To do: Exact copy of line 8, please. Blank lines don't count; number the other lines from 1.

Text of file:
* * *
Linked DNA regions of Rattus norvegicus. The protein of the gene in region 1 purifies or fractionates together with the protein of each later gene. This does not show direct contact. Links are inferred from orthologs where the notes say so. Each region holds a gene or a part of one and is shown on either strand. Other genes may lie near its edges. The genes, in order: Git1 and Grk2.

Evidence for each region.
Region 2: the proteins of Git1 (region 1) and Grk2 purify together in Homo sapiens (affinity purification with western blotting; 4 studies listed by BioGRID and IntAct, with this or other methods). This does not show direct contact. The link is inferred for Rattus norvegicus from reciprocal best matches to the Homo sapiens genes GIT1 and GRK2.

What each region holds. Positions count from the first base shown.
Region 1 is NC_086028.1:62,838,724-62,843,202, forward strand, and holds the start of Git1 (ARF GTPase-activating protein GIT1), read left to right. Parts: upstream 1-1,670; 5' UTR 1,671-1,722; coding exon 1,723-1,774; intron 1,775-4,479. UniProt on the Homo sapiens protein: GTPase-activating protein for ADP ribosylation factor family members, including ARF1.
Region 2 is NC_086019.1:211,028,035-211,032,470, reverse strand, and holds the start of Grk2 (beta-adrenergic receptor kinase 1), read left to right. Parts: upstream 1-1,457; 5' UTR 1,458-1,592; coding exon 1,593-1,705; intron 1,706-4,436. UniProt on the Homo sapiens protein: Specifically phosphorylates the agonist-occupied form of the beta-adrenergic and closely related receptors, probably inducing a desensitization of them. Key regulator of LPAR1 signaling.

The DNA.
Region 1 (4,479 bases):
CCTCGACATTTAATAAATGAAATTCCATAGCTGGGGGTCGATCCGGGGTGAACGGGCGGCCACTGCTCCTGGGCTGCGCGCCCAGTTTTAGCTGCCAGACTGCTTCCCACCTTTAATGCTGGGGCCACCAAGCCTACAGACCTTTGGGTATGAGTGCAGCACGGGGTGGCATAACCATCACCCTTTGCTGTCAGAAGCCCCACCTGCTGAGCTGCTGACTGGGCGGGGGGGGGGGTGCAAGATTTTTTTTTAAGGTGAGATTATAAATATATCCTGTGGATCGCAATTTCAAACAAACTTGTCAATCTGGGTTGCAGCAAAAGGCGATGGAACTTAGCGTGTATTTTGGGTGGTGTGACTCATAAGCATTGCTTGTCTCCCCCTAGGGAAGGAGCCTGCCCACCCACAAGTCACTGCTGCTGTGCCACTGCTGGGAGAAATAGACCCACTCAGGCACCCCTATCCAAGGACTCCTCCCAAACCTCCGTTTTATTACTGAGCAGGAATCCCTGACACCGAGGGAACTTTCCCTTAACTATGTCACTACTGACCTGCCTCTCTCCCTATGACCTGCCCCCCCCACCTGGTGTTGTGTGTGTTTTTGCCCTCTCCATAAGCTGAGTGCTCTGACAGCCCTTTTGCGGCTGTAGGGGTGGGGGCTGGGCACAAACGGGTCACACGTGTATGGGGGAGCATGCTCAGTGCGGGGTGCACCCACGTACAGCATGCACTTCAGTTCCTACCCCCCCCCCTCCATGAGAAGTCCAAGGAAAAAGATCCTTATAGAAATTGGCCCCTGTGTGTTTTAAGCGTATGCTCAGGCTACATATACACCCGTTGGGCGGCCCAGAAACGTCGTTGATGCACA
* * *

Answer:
Region 1 (4,479 bases):